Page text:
COP21 calculator launches to show scale of action needed at Paris summit

by Search Gate staff. Published Tue 20 Oct 2015 09:53
Calculator helps understand nations' climate ambitions

Climate-KIC UK has helped develop the COP21 Calculator – the first interactive model showing the effectiveness of nations’ COP21 pledges to prevent dangerous climate change.

Countries have since February 2015 been publishing their climate pledges to 2030, or Intended Nationally Determined Contributions (INDCs), to build a global roadmap for an effective binding deal at COP21, Paris in December.

Until now, assessments of these INDCs have not taken cumulative emissions fully into account. For the first time, using the COP21 Calculator, anyone can see what would happen if countries curbed emissions in line with their pledges, assimilating climate science and international climate policy.

The model is simple, transparent and interactive, providing users with an opportunity to experiment with a broad range of greenhouse gas (GHG) emission possibilities over the period 2013-2100 from key geographies and at a global scale.

Importantly, the tool includes an in-built mechanism for characterising emissions lock-in mechanisms, clearly demonstrating the critical need for early and sustained action. For example, users can see for themselves that if 2013-2030 actions do not go far enough then even best efforts post-2030 will not keep warming within accepted safe levels.

The COP21 Calculator shows that the combined current pledges (INDCs) represent a meaningful step towards a sustainable future: the emissions pathway from INDCs in their current form will slow global warming by a maximum of 2 degrees C by 2100 (equivalent to cutting of about 40% of cumulative emissions over the period 1870-2100).

This reduction would have a significant impact on the projected global temperature, placing the world on a trajectory of no more than 4 degrees of warming by 2100 compared to 6 degrees under the high-end of the business as usual scenario.

The globally accepted threshold for avoiding dangerous climate change impacts is 2 degrees. Using the Calculator, it is possible to dynamically assess how much more heavy lifting is needed in the short, medium and long term if we are to stay below this 2 degrees threshold.

A large gap still remains between the current INDC pledges and the emission commitments required for limiting warming to safe levels. The COP21 Calculator illustrates the need for governments in Paris to take sharp action to ramp up emission reduction commitments and to sustain the effort over the decades to come.

Dr Jeremy Woods, Programme Lead for Climate-KIC UK at Imperial College, said: “The COP21 Calculator clearly highlights that we can meet our 2 degrees target while maintaining good lifestyles and a prosperous economy – but to be successful the world needs to act now and transform the technologies, knowledge base and fuels we use and make smarter use of our land.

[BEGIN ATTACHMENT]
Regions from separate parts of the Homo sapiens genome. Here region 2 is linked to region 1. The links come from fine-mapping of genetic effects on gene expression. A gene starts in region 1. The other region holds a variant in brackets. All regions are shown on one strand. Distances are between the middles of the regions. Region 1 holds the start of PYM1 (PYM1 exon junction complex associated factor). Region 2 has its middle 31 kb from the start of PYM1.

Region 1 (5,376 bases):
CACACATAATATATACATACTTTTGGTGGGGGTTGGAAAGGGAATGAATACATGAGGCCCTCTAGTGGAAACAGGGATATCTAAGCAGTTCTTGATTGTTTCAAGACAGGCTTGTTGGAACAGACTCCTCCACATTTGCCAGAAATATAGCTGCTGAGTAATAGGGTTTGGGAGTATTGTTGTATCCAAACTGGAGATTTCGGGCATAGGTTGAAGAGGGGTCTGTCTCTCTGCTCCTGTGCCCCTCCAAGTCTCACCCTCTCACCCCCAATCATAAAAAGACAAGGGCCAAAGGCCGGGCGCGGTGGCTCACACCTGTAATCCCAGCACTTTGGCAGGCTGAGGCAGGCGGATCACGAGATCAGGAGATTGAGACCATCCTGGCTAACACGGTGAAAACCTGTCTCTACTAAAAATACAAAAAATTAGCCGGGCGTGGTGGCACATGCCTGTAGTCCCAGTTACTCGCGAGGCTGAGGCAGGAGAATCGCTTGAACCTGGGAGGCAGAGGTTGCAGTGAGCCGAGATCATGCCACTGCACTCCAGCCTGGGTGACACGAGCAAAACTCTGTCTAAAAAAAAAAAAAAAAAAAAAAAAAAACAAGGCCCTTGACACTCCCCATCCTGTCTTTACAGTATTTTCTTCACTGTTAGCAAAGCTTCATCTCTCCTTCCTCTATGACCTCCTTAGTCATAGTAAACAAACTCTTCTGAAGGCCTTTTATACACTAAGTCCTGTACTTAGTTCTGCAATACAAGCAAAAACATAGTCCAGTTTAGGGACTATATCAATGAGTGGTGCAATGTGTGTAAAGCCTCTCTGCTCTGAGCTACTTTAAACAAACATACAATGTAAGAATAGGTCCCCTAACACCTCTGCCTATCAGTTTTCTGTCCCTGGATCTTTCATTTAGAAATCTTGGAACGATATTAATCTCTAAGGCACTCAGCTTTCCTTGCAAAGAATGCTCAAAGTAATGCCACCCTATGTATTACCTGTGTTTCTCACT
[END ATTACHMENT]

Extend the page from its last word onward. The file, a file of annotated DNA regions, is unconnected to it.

“INDC declarations ahead of COP21 in Paris are an important first step along the wider review path. We hope that clarity of the task ahead will enable negotiators at COP21 to ensure a firm process is put in place to increase the ambition of country pledges beyond 2020.”

On our current track, the world is heading towards total (cumulative) emissions of around 6,700 billion tonnes of CO2 (GtCO2e) by 2100 (since 1870).

By 2030, in the absence of the INDCs, the world would have emitted 3,745 GtCO2e[1] since 1870, whilst with the INDCs the calculator team estimates that the world will emit 3,645 GtCO2e.

In order to be on a safe pathway heading for the 2 degree C target, cumulative emissions need to have been below 3,550 GtCO2e by 2030 and below 4,600 billion tonnes of CO2 by 2100.

This leaves a carbon budget of less than 1,000 billion tonnes of CO2e that could be emitted post-2030 up to the end of the century whilst staying within the 2 degrees C budget.

Dr. Rajiv K Chaturvedi, Researcher for Climate-KIC UK at the Indian Institute of Science, Bangalore, said: “Climate agreements in the past have not been successful due to differences between the developed and developing nations on pledges related to required emission reductions. Encouraging signs are emerging from the developing world this year in form of their ambitious INDCs and this gives us a hope for an effective agreement in Paris.”

The climate calculator allows the user to track and project the greenhouse gas (GHG) emissions from: China, US, EU, India, Russia, Brazil, Japan, Canada, Australia and the Rest of the World (RoW), over the period 1870 to 2100.

China, US, EU, India, Russia, Brazil, Japan, Canada are the world’s highest GHG emitters, and together with Australia accounted for two-thirds of global GHG emissions in 2010.

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